How Long Does It Take To Learn SQL?
It would take about 10-15 days to learn the basics of SQL and around 1.5 – 2 months to master SQL. You cannot compare someone who puts in approximately 6 hours a day learning a particular thing to someone who spends less than half of that time. The more hours you put into learning it per day, the earlier you’ll be able to finish the program and master it. Most online platforms for learning SQL gives you at most 2 hours per day, and the course is scheduled to last for not more than a month.
There is no clear-cut duration that serves all learners when it comes to learning and grasping the onions of a trade or particular skill. We may all walk through the path towards a course, but some will still get to the end of the journey before others. This is because humans are wired differently, and our learning abilities differ across boards. The point here isn’t to identify the different types of learners or learning abilities but to dissect the average time it would take to learn SQL. Even though learning duration may depend largely on the learner, does that not depend on the acquired knowledge? This means we are also going to look at the difficulty levels of the subject matter – SQL.
What is SQL?
Let’s attempt a conceptual definition of SQL as a takeoff point to understanding where we are headed. This definition may not be relevant to you if you’re already into computer programming and works with a database. For the layman, Standard, or Structured Query Language (SQL) is what is currently being used globally to work on databases. It does more than data entries and goes on to provide you options for edits. It is undoubtedly one of the best programming languages currently being used to work on a database. When Donald D. Chamberlin and Raymond F. Boyce developed the SQL over three decades ago, they looked for better ways to organize data sets in databases with little to no stress, thereby saving time and resources. Gathering information about people and their activities to inform business decisions, political decisions, and so on isn’t a walk in the park. The fact that information is available for companies, government, and individuals for informed decision making but are in their raw forms makes it worthy of having a tool that can put the raw information out there into something more useful and most effective. This is one of the primary functions of the Standard Query Language. The 21st century makes it even more important to have such a tool that analysts can use to gather information from all the “foot pints” people leave on cyberspace. As users jump from one app to the other or from one social media platform to the other, they leave behind different raw format information that can be organized and analyzed into useful information to people in need of them.
This goes further to iterate the demand for skillful people in the use of Standard Query Language (SQL). Using this language, you will be able not just to enter data or information. Still, you will also be able to search for data and information and modify and delete entries in the database you’re working on. Using SQL to get correlations that can guide business growth is one of the major reasons for the demand for people with the skill. As more information is dissipated in relational databases in their crude forms, this language becomes your first tool to extract such information.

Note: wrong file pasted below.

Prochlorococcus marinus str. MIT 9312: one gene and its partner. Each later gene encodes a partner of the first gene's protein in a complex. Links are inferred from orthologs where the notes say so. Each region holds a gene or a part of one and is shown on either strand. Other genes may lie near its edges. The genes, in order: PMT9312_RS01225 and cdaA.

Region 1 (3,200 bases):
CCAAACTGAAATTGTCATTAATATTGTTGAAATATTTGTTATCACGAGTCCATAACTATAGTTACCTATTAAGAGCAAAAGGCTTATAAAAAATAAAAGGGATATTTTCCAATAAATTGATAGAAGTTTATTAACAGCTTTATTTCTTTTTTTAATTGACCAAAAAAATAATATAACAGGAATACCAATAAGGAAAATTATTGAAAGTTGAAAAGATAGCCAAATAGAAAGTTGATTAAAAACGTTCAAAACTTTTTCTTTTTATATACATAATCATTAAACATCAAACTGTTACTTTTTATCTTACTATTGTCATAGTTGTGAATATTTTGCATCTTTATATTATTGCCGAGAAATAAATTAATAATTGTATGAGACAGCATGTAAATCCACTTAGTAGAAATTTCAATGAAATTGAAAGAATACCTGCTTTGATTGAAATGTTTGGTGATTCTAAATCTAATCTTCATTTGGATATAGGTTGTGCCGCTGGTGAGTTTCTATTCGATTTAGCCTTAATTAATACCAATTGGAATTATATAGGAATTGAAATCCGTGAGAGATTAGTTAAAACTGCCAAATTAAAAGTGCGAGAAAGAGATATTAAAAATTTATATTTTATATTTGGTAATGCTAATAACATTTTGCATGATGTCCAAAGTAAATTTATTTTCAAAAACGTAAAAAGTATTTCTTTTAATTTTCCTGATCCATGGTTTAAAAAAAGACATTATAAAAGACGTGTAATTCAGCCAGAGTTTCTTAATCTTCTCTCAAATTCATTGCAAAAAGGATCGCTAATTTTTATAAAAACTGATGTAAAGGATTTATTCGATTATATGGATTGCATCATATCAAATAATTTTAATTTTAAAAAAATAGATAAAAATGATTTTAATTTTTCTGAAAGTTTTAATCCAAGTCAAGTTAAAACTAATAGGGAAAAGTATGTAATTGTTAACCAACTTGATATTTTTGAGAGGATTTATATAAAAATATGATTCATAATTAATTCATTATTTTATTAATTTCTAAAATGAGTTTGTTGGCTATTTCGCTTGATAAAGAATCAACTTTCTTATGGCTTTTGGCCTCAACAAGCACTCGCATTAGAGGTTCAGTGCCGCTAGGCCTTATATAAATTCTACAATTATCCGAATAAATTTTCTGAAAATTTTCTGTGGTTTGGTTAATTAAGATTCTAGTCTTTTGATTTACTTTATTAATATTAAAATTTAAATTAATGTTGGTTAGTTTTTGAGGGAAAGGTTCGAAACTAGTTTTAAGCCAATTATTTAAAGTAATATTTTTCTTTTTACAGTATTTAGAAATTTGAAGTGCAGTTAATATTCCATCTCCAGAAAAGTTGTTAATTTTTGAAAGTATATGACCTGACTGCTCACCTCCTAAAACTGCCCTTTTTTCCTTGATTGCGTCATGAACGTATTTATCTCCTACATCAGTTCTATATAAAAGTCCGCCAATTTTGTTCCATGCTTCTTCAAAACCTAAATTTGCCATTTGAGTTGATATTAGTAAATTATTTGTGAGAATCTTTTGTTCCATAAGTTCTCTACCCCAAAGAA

The American National Standards Institute (ANSI) adopted Standard Query Language as its standard in 1986. The International Organization for Standardization (ISO) also adopted it as its standard in the following year. This made SQL gain more popularity and wide-spread use throughout the United States.
Functions of Standard Query Language (SQL)
Using SQL allows a user to execute queries against a database and also retrieve data. These two functions are important functions of SQL and one of its primary functions. You can also add records to a database and update the records in the database. This includes deleting records from the database. As part of its primary function, you can also create new databases, create new tables in the database, and design stored procedures in a database.
With SQL, a data analyst can create views in the database he’s working on, set who can access tables in the database, and the kind of access a person can get. Standard Query Language is also used in websites. However, this feature requires any of the RDBMS database programs. With this, you can use a scripting language like ASP and PHP and HTML or CSS (which are both used to give your page a unique style). You’ll enjoy access to the data you are looking for just by learning and understanding how SQL works and knowing how to use it.
Now you know the basics of Standard Query Language (SQL), let’s talk about learning SQL and how long it would take to learn it.
As stated ab-initio, learning is one thing that differs from one human to the other, but there is one thing that makes learning easier, and that is interesting. To learn any body of knowledge, you need to be interested in that field you are aspiring to learn or at least build interest in it. This is similar to what people would describe as having a passion for the field. Passion and interest will propel you to learn keenly and even make you learn faster. Learning could be stressful and demanding, and that is where passion and interest come in. Learning SQL is as simple as learning just anything at all, but you must have the right amount of passion and interest that will match what you will learn. I have seen people take up courses online and ended up stopping mid-way. Some people never made it beyond the first-course level even though they thought they were prepared to take the course.